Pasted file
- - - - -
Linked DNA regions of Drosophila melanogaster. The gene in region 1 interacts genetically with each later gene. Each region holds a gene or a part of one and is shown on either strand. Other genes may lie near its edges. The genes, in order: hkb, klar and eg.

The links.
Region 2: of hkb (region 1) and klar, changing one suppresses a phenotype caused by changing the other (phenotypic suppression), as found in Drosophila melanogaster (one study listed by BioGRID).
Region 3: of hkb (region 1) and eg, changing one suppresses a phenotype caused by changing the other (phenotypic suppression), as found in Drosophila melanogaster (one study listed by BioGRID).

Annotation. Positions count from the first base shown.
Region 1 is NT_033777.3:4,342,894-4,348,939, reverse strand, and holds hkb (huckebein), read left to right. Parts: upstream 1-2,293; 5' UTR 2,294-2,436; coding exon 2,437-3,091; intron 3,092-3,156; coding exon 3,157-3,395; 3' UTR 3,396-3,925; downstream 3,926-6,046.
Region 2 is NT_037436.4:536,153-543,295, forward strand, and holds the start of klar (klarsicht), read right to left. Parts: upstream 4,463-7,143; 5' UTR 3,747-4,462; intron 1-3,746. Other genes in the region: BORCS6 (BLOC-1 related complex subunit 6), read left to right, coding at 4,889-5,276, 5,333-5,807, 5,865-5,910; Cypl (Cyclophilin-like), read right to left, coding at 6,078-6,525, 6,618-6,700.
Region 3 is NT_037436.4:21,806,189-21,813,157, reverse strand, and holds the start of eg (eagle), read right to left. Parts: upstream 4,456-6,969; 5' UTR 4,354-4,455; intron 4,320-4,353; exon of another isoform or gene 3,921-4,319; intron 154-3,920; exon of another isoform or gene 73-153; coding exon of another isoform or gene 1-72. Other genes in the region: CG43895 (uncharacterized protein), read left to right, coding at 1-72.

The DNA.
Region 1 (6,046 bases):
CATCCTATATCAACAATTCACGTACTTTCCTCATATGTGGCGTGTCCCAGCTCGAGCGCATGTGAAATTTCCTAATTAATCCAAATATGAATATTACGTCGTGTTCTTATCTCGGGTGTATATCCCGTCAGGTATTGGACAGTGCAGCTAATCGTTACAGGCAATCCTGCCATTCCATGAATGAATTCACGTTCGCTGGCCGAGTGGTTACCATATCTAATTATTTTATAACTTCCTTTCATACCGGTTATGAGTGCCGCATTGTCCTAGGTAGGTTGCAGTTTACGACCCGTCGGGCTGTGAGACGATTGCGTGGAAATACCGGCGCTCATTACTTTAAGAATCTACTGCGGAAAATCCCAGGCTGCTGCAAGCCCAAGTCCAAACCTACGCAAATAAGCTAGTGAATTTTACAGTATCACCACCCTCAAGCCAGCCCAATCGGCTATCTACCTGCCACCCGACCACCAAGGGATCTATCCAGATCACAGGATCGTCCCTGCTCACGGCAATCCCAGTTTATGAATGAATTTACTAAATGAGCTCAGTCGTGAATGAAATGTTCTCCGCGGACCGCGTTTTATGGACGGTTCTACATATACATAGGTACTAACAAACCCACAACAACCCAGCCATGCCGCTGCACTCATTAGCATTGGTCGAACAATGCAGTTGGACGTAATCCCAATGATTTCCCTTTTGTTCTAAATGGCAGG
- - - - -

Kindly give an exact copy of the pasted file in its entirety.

Linked DNA regions of Drosophila melanogaster. The gene in region 1 interacts genetically with each later gene. Each region holds a gene or a part of one and is shown on either strand. Other genes may lie near its edges. The genes, in order: hkb, klar and eg.

The links.
Region 2: of hkb (region 1) and klar, changing one suppresses a phenotype caused by changing the other (phenotypic suppression), as found in Drosophila melanogaster (one study listed by BioGRID).
Region 3: of hkb (region 1) and eg, changing one suppresses a phenotype caused by changing the other (phenotypic suppression), as found in Drosophila melanogaster (one study listed by BioGRID).

Annotation. Positions count from the first base shown.
Region 1 is NT_033777.3:4,342,894-4,348,939, reverse strand, and holds hkb (huckebein), read left to right. Parts: upstream 1-2,293; 5' UTR 2,294-2,436; coding exon 2,437-3,091; intron 3,092-3,156; coding exon 3,157-3,395; 3' UTR 3,396-3,925; downstream 3,926-6,046.
Region 2 is NT_037436.4:536,153-543,295, forward strand, and holds the start of klar (klarsicht), read right to left. Parts: upstream 4,463-7,143; 5' UTR 3,747-4,462; intron 1-3,746. Other genes in the region: BORCS6 (BLOC-1 related complex subunit 6), read left to right, coding at 4,889-5,276, 5,333-5,807, 5,865-5,910; Cypl (Cyclophilin-like), read right to left, coding at 6,078-6,525, 6,618-6,700.
Region 3 is NT_037436.4:21,806,189-21,813,157, reverse strand, and holds the start of eg (eagle), read right to left. Parts: upstream 4,456-6,969; 5' UTR 4,354-4,455; intron 4,320-4,353; exon of another isoform or gene 3,921-4,319; intron 154-3,920; exon of another isoform or gene 73-153; coding exon of another isoform or gene 1-72. Other genes in the region: CG43895 (uncharacterized protein), read left to right, coding at 1-72.

The DNA.
Region 1 (6,046 bases):
CATCCTATATCAACAATTCACGTACTTTCCTCATATGTGGCGTGTCCCAGCTCGAGCGCATGTGAAATTTCCTAATTAATCCAAATATGAATATTACGTCGTGTTCTTATCTCGGGTGTATATCCCGTCAGGTATTGGACAGTGCAGCTAATCGTTACAGGCAATCCTGCCATTCCATGAATGAATTCACGTTCGCTGGCCGAGTGGTTACCATATCTAATTATTTTATAACTTCCTTTCATACCGGTTATGAGTGCCGCATTGTCCTAGGTAGGTTGCAGTTTACGACCCGTCGGGCTGTGAGACGATTGCGTGGAAATACCGGCGCTCATTACTTTAAGAATCTACTGCGGAAAATCCCAGGCTGCTGCAAGCCCAAGTCCAAACCTACGCAAATAAGCTAGTGAATTTTACAGTATCACCACCCTCAAGCCAGCCCAATCGGCTATCTACCTGCCACCCGACCACCAAGGGATCTATCCAGATCACAGGATCGTCCCTGCTCACGGCAATCCCAGTTTATGAATGAATTTACTAAATGAGCTCAGTCGTGAATGAAATGTTCTCCGCGGACCGCGTTTTATGGACGGTTCTACATATACATAGGTACTAACAAACCCACAACAACCCAGCCATGCCGCTGCACTCATTAGCATTGGTCGAACAATGCAGTTGGACGTAATCCCAATGATTTCCCTTTTGTTCTAAATGGCAGG